Featuring satirist Jolyon Rubinstein, the video saw him pose as a government representative talking to members of the public about green initiatives.
The parody is part of Greenpeace’s campaign for “actions not words” from No.10 when it comes to addressing the pressing climate crisis.
“This government takes the climate crisis seriously. We’re committed to making Britain a beacon of a new green revolution,” Rubinstein begins.
“As long as we can agree on a very loose definition of ‘committed’ and ‘green revolution’ and actually taking the ‘climate crisis seriously’.”
He then begins to stop people in the street and, in a serious tone, asks: “Should we really be putting ourselves in a position where we’re putting the planet before profit?”
Rubinstein also took on COP26, the UN’s climate summit which will be hosted by Downing Street in Glasgow and starts on Saturday.
Both China and Russia’s leaders will not be attending the pivotal climate talks despite being two of the world’s most polluting countries.
In the video, Rubinstein pointed out: “China isn’t really doing anything is it, so why should we?”
“Listen you’ve got to be realistic, we’re committed to increasing renewable energy production while simultaneously not upsetting our fossil fuel donors,” he continued.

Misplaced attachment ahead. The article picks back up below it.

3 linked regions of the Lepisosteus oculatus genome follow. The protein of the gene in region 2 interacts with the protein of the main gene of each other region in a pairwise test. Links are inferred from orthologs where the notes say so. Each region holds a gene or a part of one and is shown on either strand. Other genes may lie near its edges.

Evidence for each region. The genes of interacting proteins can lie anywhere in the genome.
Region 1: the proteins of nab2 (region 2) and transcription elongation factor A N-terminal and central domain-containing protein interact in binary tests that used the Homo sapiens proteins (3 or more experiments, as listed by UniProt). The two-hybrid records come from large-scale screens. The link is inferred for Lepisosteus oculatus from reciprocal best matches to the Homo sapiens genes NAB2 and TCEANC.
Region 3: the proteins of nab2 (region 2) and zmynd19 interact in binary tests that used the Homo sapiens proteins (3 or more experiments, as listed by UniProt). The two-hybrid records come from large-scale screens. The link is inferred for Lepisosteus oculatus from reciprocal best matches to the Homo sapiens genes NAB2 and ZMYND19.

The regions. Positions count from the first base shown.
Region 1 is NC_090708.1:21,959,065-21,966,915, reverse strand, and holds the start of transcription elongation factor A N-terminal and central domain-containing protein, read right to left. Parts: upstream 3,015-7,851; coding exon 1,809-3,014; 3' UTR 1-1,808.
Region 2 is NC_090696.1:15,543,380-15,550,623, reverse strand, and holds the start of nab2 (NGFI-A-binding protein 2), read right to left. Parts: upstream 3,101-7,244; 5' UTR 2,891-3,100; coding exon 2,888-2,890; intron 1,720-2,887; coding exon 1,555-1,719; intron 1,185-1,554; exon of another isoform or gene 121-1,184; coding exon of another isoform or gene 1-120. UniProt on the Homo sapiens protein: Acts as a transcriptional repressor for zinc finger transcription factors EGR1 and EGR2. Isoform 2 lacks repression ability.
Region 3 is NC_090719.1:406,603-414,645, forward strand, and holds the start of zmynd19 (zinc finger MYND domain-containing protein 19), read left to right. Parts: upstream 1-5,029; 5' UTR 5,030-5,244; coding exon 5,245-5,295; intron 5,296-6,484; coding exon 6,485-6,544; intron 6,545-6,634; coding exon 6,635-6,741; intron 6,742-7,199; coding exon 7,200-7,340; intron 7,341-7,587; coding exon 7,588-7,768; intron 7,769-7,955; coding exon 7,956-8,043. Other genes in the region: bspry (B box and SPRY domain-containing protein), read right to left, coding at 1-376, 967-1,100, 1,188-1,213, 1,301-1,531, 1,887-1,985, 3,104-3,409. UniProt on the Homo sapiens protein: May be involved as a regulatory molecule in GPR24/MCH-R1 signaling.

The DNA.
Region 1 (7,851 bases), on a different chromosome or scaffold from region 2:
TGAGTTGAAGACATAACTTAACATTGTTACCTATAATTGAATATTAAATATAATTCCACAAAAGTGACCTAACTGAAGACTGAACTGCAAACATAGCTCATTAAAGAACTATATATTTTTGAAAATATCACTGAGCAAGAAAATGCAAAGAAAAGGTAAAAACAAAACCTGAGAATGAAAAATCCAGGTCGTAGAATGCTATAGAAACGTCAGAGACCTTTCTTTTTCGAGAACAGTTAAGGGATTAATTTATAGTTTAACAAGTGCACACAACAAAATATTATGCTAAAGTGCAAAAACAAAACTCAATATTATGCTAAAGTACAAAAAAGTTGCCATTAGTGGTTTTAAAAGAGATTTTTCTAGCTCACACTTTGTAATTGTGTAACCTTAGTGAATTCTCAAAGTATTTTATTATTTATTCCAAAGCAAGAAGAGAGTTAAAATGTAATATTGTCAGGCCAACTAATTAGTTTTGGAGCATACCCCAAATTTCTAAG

“If we don’t really utilise those fossil fuels, then the dinosaurs died for nothing didn’t they?”
The satirist joked about the UN’s IPCC report released back in August as well, where world leaders were warned humanity is at “code red” when it comes to the climate crisis.
He told the public – with a straight face – that this warning doesn’t count as the UN didn’t say “what shade of red” they meant.
“The real climate criminals are the ones not freezing their bread,” Rubinstein joked, to the bemusement of passersby.
This comment stemmed from a headline suggestion made by the prime minister’s COP26 spokesperson Allegra Stratton.
She claimed the public should try to help with the climate crisis by taking “micro-steps” including not rinsing dishes before putting them in the dishwasher, putting bread in the freezer to prolong its shelf life.
The comment triggered a wave of criticism because such small daily tasks do not have the same effect as the titans in the fossil fuel industry.